A large landslide (frozen debris avalanche) occurred at Assapaat on the south coast of the Nuussuaq Peninsula in Central West Greenland on June 13, 2021, at 04:04 local time. We present a compilation of available data from field observations, photos, remote sensing, and seismic monitoring to describe the event. Analysis of these data in combination with an analysis of pre- and post-failure digital elevation models results in the first description of this type of landslide. The frozen debris avalanche initiated as a 6.9 * 106 m3 failure of permafrozen talus slope and underlying colluvium and till at 600–880 m elevation. It entrained a large volume of permafrozen colluvium along its 2.4 km path in two subsequent entrainment phases accumulating a total volume between 18.3 * 106 and 25.9 * 106 m3. About 3.9 * 106 m3 is estimated to have entered the Vaigat strait; however, no tsunami was reported, or is evident in the field. This is probably because the second stage of entrainment along with a flattening of slope angle reduced the mobility of the frozen debris avalanche. We hypothesise that the initial talus slope failure is dynamically conditioned by warming of the ice matrix that binds the permafrozen talus slope. When the slope ice temperature rises to a critical level, its shear resistance is reduced, resulting in an unstable talus slope prone to failure. Likewise, we attribute the large-scale entrainment to increasing slope temperature and take the frozen debris avalanche as a strong sign that the permafrost in this region is increasingly at a critical state. Global warming is enhanced in the Arctic and frequent landslide events in the past decade in Western Greenland let us hypothesise that continued warming will lead to an increase in the frequency and magnitude of these types of landslides. Essential data for critical arctic slopes such as precipitation, snowmelt, and ground and surface temperature are still missing to further test this hypothesis. It is thus strongly required that research funds are made available to better predict the change of landslide threat in the Arctic.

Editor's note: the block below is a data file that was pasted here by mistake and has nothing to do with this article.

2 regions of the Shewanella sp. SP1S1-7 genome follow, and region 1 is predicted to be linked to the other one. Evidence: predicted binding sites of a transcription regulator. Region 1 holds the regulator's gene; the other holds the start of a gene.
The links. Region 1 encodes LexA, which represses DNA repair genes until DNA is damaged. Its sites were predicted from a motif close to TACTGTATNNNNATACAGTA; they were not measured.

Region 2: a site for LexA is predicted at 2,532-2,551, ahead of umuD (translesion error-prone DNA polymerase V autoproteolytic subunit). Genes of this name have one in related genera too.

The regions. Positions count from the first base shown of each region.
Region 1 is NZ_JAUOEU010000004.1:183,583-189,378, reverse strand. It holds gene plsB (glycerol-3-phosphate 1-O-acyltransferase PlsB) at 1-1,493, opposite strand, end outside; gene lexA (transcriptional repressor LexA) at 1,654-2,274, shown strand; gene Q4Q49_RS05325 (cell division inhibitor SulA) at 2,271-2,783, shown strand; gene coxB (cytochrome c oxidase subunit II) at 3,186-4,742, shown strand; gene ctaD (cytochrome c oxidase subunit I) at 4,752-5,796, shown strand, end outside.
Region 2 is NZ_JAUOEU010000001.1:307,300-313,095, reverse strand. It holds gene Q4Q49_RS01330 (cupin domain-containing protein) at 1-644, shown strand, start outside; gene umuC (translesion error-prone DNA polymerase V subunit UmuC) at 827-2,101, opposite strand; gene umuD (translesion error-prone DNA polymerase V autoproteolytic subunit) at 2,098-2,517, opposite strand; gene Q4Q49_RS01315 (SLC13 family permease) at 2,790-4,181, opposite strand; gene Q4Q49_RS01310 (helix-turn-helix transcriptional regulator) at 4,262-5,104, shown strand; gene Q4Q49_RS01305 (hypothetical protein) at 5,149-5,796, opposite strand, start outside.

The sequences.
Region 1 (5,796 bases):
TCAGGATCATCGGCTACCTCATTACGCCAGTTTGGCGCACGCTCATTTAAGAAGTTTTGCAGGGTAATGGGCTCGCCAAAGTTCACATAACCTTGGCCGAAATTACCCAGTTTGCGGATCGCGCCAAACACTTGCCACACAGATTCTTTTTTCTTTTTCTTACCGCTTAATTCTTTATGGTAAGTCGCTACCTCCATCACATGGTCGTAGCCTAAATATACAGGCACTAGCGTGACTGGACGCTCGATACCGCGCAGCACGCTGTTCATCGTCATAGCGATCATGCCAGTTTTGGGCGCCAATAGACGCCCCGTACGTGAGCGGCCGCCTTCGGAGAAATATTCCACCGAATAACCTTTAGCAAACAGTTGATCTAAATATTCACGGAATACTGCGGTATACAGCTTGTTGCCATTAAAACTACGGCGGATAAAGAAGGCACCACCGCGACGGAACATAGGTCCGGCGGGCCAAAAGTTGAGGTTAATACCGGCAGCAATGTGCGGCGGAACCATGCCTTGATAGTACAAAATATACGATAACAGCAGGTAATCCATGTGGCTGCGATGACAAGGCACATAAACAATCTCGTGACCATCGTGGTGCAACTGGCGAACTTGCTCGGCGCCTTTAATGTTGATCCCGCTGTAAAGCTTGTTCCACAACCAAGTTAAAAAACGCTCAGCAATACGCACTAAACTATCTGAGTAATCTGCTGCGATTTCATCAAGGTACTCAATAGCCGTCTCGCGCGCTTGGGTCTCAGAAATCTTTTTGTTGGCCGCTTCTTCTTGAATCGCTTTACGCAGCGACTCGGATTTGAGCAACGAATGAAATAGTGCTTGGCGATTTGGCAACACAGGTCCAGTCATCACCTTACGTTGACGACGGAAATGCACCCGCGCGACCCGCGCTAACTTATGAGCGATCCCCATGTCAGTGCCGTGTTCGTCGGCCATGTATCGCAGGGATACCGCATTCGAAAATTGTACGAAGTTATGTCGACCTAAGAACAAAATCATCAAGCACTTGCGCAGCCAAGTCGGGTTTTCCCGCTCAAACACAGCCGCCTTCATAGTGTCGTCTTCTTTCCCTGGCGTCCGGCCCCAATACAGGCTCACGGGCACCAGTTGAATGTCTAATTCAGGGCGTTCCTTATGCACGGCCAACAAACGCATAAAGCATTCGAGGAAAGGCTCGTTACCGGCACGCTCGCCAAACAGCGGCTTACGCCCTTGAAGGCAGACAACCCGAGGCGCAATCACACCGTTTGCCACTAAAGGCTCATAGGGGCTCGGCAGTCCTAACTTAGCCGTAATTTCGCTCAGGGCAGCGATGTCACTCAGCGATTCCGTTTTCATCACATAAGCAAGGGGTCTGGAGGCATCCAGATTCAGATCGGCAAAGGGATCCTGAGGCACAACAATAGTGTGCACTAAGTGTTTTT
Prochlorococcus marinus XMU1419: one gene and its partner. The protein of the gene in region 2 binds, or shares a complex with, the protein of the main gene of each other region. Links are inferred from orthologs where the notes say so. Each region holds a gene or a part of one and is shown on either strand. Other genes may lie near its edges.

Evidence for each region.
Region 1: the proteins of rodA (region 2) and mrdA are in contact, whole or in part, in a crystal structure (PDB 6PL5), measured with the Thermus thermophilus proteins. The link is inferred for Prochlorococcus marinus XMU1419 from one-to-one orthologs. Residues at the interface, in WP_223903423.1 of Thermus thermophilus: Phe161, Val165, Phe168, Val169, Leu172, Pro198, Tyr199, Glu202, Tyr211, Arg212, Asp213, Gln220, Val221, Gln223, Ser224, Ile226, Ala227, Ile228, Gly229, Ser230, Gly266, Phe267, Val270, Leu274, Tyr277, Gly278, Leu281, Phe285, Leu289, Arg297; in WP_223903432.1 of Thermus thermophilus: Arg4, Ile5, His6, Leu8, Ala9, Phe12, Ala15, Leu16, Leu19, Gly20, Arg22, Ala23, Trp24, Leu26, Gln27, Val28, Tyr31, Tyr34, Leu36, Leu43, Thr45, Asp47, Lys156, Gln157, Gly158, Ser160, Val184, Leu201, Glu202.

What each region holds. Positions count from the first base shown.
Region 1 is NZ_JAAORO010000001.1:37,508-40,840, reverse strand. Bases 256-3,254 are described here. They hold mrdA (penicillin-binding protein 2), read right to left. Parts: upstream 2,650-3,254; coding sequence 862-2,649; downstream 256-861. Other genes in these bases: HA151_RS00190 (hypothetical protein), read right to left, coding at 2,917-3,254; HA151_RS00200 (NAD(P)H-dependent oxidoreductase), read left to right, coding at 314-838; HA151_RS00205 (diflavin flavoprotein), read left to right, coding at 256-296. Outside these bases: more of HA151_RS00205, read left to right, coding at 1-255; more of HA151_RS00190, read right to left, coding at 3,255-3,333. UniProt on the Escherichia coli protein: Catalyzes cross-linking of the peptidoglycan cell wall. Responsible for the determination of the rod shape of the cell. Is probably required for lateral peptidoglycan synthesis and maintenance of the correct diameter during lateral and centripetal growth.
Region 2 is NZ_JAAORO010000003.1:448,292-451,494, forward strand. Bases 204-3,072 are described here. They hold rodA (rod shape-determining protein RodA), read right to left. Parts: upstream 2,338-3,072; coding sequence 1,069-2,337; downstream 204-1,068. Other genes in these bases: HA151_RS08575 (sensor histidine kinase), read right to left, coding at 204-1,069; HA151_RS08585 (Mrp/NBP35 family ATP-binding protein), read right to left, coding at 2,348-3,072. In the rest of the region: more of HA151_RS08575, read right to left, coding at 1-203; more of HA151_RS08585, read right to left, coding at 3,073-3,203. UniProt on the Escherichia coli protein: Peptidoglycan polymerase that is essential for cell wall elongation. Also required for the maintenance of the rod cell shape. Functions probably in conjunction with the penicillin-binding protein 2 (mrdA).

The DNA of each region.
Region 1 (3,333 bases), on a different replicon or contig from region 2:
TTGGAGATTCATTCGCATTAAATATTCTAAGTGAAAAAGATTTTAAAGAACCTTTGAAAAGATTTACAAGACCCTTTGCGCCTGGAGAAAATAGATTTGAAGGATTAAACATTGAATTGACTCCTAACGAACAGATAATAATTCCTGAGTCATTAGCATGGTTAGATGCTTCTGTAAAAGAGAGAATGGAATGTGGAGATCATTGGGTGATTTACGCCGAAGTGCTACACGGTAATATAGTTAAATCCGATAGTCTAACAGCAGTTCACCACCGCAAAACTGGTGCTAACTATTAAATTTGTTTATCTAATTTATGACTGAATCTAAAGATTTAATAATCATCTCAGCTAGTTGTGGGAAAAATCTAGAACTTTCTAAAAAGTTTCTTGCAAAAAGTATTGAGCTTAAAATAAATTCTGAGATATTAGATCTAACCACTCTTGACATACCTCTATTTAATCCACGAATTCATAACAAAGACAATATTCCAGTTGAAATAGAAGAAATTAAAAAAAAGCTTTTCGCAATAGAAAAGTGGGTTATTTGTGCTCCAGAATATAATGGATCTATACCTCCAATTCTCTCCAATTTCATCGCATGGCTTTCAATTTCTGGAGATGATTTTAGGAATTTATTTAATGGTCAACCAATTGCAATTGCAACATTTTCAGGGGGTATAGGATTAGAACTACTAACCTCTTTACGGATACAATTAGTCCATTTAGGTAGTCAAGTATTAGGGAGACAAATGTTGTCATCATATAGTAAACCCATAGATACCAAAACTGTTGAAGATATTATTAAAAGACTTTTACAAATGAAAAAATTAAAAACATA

- Programområde 5: Natur og klima